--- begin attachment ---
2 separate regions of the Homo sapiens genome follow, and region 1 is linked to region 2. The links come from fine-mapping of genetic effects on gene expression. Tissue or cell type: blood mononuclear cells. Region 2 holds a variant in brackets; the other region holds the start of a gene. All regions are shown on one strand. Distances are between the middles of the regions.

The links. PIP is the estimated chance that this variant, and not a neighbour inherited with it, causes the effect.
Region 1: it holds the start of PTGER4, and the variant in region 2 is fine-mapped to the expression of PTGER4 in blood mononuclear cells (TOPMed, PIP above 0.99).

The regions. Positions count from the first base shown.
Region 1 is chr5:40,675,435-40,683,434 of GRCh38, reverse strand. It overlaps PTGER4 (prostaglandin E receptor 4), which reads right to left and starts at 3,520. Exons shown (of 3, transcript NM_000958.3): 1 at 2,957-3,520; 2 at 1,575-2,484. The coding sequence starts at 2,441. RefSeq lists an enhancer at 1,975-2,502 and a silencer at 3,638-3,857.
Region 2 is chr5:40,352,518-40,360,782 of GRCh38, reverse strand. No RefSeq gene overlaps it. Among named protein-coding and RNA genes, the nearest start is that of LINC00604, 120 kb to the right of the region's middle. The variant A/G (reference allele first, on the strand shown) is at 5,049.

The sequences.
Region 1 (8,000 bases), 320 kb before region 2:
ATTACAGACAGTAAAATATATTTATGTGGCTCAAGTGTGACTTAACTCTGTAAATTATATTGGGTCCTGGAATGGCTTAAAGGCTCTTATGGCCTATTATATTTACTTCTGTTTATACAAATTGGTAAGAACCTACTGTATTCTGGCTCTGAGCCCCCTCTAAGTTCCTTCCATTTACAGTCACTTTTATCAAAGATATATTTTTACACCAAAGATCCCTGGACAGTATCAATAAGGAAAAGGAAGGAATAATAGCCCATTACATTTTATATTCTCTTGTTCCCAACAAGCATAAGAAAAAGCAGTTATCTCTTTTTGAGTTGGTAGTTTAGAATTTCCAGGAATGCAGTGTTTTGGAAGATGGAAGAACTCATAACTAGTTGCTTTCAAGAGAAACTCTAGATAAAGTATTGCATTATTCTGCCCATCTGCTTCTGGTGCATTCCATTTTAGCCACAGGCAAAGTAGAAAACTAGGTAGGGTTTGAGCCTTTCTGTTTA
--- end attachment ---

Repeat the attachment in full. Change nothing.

2 separate regions of the Homo sapiens genome follow, and region 1 is linked to region 2. The links come from fine-mapping of genetic effects on gene expression. Tissue or cell type: blood mononuclear cells. Region 2 holds a variant in brackets; the other region holds the start of a gene. All regions are shown on one strand. Distances are between the middles of the regions.

The links. PIP is the estimated chance that this variant, and not a neighbour inherited with it, causes the effect.
Region 1: it holds the start of PTGER4, and the variant in region 2 is fine-mapped to the expression of PTGER4 in blood mononuclear cells (TOPMed, PIP above 0.99).

The regions. Positions count from the first base shown.
Region 1 is chr5:40,675,435-40,683,434 of GRCh38, reverse strand. It overlaps PTGER4 (prostaglandin E receptor 4), which reads right to left and starts at 3,520. Exons shown (of 3, transcript NM_000958.3): 1 at 2,957-3,520; 2 at 1,575-2,484. The coding sequence starts at 2,441. RefSeq lists an enhancer at 1,975-2,502 and a silencer at 3,638-3,857.
Region 2 is chr5:40,352,518-40,360,782 of GRCh38, reverse strand. No RefSeq gene overlaps it. Among named protein-coding and RNA genes, the nearest start is that of LINC00604, 120 kb to the right of the region's middle. The variant A/G (reference allele first, on the strand shown) is at 5,049.

The sequences.
Region 1 (8,000 bases), 320 kb before region 2:
ATTACAGACAGTAAAATATATTTATGTGGCTCAAGTGTGACTTAACTCTGTAAATTATATTGGGTCCTGGAATGGCTTAAAGGCTCTTATGGCCTATTATATTTACTTCTGTTTATACAAATTGGTAAGAACCTACTGTATTCTGGCTCTGAGCCCCCTCTAAGTTCCTTCCATTTACAGTCACTTTTATCAAAGATATATTTTTACACCAAAGATCCCTGGACAGTATCAATAAGGAAAAGGAAGGAATAATAGCCCATTACATTTTATATTCTCTTGTTCCCAACAAGCATAAGAAAAAGCAGTTATCTCTTTTTGAGTTGGTAGTTTAGAATTTCCAGGAATGCAGTGTTTTGGAAGATGGAAGAACTCATAACTAGTTGCTTTCAAGAGAAACTCTAGATAAAGTATTGCATTATTCTGCCCATCTGCTTCTGGTGCATTCCATTTTAGCCACAGGCAAAGTAGAAAACTAGGTAGGGTTTGAGCCTTTCTGTTTA